Georgia braces for unrest as ex-president Saakashvili arrested ahead of local elections
Georgia is holding local elections on October 2 in a vote widely seen as a referendum on the ruling Georgian Dream party in the highly polarized South Caucasus country.
The vote was already set to be controversial before ex-exile president Mikheil Saakashvili returned on the eve of the elections to rally the opposition and call for protests, only to be arrested within hours.
Saakashvili, who was sentenced in absentia in 2018 and has lived in Ukraine for the past few years, announced earlier this week his intention to return home for the vote, despite the risk of jail, saying he wanted to help “save the country”.
The local elections come as the country has been going through a protracted political crisis since Georgian Dream won parliamentary elections last October, in a vote that opposition parties have called unfair and fraudulent. International observers said the vote was competitive and fundamental freedoms were generally respected.
Under an EU-brokered deal reached in April to defuse the crippling political crisis between Georgian Dream and opposition parties, early parliamentary elections were to be called in 2022 if Georgian Dream won less than 43% in local elections .
But in July, Georgian dream leader Irakli Kobakhidze canceled the so-called April 19 accord, blaming the opposition for its failure and saying most other key provisions had been met.
At the time, Kobakhidze said that small opposition parties signed the deal, but larger âradical oppositionâ blocs, including the main opposition movement, the United National Movement, refused. to join the agreement.
Most of the opposition see the vote for 64 municipal and municipal elections, including in the capital, Tbilisi, as a referendum on the Georgian dream to be used as leverage to demand early elections if the ruling party does not get more 43% of the vote. vote.
The arrest of Saakashvili, founder of the United National Movement, risks causing upheaval in a country struggling with political instability for years.
In a video posted to Facebook before his arrest, Saakashvili, who was stripped of his Georgian citizenship, called on his supporters to vote for the United National Movement or for smaller parties opposed to the Georgian dream.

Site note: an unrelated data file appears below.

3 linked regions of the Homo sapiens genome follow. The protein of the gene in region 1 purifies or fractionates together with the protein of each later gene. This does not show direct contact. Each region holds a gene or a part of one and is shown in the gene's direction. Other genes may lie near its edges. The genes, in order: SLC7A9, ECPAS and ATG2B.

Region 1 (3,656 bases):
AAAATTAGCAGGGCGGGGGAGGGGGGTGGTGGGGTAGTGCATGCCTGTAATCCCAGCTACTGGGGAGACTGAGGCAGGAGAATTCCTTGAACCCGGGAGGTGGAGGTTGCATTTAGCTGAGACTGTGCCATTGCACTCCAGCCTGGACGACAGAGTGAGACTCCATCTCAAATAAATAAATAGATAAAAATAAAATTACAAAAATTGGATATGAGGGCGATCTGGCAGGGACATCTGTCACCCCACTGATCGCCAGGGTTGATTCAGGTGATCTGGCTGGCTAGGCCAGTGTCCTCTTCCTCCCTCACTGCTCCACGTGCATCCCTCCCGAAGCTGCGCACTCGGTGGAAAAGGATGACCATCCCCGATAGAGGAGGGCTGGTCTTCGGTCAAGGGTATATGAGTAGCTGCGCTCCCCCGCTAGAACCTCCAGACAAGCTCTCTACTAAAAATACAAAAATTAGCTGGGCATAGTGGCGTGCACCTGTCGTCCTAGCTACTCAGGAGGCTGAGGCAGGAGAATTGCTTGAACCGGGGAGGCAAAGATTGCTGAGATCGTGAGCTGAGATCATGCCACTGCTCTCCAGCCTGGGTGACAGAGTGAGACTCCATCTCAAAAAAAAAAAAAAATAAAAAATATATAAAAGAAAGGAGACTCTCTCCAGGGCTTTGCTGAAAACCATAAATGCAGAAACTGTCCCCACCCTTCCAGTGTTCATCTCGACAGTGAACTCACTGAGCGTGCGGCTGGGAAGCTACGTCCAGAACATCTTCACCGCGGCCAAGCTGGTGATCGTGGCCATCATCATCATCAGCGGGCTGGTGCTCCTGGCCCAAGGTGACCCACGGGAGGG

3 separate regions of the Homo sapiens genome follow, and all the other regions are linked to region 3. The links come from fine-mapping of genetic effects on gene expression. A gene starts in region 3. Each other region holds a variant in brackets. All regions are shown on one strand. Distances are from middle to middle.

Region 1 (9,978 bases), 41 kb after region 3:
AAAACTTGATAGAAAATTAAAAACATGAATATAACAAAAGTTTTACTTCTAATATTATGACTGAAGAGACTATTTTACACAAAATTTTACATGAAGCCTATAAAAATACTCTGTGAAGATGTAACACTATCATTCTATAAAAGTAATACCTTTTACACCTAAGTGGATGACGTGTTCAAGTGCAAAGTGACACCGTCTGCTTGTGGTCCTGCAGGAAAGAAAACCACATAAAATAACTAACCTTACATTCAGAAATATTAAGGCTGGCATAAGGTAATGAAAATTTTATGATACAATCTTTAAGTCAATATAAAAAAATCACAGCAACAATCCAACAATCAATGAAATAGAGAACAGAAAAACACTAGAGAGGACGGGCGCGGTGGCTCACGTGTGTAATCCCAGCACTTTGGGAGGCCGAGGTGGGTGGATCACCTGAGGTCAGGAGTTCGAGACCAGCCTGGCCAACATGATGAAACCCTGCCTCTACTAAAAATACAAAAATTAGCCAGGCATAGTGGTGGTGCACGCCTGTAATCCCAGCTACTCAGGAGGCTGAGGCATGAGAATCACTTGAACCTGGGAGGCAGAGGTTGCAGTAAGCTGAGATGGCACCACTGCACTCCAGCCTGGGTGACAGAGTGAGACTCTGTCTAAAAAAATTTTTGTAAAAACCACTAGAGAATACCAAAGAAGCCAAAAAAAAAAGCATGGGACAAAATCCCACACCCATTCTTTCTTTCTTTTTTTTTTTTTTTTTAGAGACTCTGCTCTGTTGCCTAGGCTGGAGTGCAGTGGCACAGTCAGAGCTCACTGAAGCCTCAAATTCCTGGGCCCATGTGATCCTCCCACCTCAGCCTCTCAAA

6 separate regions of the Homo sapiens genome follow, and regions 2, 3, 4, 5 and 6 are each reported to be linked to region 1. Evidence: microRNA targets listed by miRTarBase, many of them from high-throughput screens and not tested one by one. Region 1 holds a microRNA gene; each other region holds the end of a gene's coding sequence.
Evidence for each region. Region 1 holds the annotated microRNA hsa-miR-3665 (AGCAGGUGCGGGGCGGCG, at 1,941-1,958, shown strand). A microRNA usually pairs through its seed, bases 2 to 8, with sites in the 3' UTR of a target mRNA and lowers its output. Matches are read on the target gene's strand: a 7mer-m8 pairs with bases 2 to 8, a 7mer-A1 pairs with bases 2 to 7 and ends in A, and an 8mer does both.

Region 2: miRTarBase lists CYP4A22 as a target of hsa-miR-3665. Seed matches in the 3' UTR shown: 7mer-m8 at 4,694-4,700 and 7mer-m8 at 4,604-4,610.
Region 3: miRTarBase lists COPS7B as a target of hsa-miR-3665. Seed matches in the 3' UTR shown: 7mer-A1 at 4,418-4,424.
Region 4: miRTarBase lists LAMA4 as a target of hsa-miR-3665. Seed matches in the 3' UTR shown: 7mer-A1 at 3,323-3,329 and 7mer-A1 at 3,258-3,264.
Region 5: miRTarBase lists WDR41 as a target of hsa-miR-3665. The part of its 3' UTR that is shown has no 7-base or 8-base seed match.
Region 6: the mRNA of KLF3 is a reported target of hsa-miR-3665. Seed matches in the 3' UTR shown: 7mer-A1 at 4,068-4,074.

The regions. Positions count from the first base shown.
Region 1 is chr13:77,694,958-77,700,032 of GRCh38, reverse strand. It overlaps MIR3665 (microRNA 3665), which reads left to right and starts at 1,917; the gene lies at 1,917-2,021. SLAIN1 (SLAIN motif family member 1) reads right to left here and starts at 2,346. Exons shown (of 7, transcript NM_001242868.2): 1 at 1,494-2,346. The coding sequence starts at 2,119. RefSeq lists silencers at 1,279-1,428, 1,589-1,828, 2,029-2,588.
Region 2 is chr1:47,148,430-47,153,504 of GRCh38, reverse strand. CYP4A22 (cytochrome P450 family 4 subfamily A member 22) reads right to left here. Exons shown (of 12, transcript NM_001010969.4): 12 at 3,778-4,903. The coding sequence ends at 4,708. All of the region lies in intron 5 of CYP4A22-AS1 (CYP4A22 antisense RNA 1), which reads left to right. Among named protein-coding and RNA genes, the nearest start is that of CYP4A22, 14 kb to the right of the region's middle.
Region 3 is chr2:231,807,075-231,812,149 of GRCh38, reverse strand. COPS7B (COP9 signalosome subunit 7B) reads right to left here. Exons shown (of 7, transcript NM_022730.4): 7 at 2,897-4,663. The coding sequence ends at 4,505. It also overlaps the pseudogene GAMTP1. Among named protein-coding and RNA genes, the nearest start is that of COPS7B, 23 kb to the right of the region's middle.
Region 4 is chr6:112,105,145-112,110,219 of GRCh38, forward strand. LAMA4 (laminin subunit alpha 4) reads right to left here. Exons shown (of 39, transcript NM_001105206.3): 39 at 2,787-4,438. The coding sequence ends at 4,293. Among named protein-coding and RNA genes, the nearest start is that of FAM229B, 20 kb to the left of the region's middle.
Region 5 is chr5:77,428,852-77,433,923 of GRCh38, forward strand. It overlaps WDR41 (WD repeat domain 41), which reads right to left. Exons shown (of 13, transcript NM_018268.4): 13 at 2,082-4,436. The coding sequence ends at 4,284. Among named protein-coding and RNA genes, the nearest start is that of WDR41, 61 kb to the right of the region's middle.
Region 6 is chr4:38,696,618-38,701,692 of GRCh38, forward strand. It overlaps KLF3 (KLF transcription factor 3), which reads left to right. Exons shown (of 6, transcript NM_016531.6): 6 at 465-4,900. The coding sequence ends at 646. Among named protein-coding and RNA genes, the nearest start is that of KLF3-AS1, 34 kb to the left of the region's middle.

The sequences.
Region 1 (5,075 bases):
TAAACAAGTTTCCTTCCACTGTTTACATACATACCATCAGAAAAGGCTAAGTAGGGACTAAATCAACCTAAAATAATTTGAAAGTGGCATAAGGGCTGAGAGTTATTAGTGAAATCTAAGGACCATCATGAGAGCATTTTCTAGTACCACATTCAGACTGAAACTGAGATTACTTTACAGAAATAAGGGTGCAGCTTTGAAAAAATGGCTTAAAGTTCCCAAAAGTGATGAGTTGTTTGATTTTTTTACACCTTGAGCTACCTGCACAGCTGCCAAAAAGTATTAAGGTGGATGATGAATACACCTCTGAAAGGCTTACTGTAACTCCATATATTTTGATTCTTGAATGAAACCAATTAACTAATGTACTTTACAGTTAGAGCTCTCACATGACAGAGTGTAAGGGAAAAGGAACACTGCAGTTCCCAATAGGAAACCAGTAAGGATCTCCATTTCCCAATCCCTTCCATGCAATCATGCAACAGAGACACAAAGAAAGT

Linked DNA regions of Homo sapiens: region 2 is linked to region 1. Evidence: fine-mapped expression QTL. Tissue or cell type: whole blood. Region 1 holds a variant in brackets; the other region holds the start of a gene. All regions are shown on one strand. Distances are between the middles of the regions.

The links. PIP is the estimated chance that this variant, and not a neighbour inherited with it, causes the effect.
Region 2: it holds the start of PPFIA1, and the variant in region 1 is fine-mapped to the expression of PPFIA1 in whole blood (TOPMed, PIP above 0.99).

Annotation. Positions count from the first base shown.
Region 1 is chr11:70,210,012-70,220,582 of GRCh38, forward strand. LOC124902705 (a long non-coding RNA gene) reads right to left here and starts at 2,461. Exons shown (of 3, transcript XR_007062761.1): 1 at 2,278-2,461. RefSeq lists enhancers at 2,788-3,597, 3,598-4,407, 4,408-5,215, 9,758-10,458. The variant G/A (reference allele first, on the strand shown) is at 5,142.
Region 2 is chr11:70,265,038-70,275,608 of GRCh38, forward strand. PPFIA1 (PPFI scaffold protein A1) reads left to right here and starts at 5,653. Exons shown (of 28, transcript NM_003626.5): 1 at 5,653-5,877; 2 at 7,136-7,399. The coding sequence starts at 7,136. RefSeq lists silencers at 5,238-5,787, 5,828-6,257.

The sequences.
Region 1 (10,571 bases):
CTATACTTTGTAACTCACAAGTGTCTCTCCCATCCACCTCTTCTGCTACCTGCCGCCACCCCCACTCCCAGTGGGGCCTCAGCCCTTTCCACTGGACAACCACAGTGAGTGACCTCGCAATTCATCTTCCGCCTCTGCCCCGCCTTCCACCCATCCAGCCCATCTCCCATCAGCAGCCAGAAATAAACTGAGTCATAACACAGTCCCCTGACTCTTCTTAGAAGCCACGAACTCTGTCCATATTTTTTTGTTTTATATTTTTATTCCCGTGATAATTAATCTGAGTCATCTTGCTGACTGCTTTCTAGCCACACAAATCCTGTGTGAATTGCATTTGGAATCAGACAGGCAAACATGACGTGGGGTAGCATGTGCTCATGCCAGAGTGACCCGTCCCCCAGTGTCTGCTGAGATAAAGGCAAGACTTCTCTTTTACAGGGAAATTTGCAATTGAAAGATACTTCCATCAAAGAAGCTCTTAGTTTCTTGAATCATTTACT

“Everyone has to go to the polls and vote, and on October 3, we have to fill the Freedom Square (in the center of Tbilisi). If there are 100,000 people, no one can defeat us,” he said. it posted in the video.
âYou see – I risked everything – my life, my freedom, everything, to come here. I only want one thing from you – to go to the polls,â he said.
Georgian President Salome Zourabishvili – Saakashvili’s longtime enemy – said in an October 1 statement that she “will never forgive” the former president, accusing him of trying to destabilize the country.
In a video posted later, she warned against the “spread of unrest” by urging citizens to vote peacefully and avoid conflict.
“The time for civil strife is over,” she said, adding that she stood alongside the citizens “not in any street or square, but rather on the side of constitutional order and justice. ‘peaceful future’.
Saakashvili has been a citizen of Ukraine since 2015 and heads the executive committee of the National Reform Council of Ukraine.
In recent years he has held several high-level government positions in Ukraine and was briefly governor of the Odessa region.
In 2018, he was sentenced in absentia to a total of nine years in prison after being found guilty of abuse of his authority in two separate cases relating to the attempt to conceal evidence related to the beating of a Member of Parliament from opposition in 2005 and the murder of a Georgian. banker.
With reports from the Georgian service of RFE / RL, Civil.ge, AFP and Reuters